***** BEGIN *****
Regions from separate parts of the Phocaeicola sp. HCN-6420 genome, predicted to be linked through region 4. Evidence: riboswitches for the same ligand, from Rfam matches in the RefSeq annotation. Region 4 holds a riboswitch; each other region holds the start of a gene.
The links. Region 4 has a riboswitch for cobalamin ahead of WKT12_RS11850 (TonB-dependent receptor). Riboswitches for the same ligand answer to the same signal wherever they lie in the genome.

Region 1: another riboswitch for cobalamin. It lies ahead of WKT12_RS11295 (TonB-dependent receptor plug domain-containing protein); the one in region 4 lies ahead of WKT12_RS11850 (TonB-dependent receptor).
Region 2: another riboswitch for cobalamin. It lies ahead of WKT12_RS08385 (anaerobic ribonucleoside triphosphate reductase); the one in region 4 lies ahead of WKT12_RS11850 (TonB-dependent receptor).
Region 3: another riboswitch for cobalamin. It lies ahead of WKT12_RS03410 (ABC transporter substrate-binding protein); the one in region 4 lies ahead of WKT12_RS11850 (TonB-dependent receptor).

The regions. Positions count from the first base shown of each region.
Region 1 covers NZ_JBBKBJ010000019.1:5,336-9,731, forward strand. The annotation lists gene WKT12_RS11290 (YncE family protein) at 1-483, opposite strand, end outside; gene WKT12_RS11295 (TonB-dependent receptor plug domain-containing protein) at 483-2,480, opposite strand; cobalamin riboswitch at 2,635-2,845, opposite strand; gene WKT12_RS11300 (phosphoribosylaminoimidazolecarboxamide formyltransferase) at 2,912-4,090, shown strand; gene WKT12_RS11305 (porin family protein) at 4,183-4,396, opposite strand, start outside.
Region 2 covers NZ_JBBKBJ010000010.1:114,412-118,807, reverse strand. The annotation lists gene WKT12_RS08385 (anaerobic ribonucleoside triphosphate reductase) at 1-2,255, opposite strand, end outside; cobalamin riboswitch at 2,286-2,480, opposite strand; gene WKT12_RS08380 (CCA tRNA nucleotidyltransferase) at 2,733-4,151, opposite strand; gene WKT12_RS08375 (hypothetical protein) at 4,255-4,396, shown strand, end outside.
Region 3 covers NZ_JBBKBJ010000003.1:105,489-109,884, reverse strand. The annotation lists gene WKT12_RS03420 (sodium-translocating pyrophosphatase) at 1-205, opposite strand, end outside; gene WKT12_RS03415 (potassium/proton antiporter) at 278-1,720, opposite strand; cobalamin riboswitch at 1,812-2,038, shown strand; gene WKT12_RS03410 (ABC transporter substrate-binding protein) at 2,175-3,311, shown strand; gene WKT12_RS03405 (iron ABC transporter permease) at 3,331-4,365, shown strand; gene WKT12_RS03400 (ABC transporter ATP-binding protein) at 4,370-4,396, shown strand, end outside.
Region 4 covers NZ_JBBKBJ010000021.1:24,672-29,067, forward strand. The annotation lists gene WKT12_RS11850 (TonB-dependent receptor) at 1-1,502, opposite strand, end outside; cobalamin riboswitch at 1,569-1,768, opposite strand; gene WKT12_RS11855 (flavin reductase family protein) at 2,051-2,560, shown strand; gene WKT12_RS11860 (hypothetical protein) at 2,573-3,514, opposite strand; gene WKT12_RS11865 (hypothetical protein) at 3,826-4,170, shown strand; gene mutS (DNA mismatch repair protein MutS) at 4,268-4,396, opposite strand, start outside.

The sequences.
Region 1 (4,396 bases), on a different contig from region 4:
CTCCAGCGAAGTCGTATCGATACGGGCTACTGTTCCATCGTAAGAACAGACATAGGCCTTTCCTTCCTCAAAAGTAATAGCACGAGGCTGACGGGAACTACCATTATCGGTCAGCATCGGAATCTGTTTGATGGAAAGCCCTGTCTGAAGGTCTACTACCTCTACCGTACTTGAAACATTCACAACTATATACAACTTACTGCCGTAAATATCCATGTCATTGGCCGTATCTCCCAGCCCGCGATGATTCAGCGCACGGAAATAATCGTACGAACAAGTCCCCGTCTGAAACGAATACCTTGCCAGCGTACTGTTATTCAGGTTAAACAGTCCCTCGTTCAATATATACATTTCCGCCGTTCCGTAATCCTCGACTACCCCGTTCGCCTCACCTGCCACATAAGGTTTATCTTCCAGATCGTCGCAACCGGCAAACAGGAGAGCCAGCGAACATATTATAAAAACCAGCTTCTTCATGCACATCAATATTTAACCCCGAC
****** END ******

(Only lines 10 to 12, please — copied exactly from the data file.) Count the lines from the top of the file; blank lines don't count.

Region 4 covers NZ_JBBKBJ010000021.1:24,672-29,067, forward strand. The annotation lists gene WKT12_RS11850 (TonB-dependent receptor) at 1-1,502, opposite strand, end outside; cobalamin riboswitch at 1,569-1,768, opposite strand; gene WKT12_RS11855 (flavin reductase family protein) at 2,051-2,560, shown strand; gene WKT12_RS11860 (hypothetical protein) at 2,573-3,514, opposite strand; gene WKT12_RS11865 (hypothetical protein) at 3,826-4,170, shown strand; gene mutS (DNA mismatch repair protein MutS) at 4,268-4,396, opposite strand, start outside.

The sequences.
Region 1 (4,396 bases), on a different contig from region 4: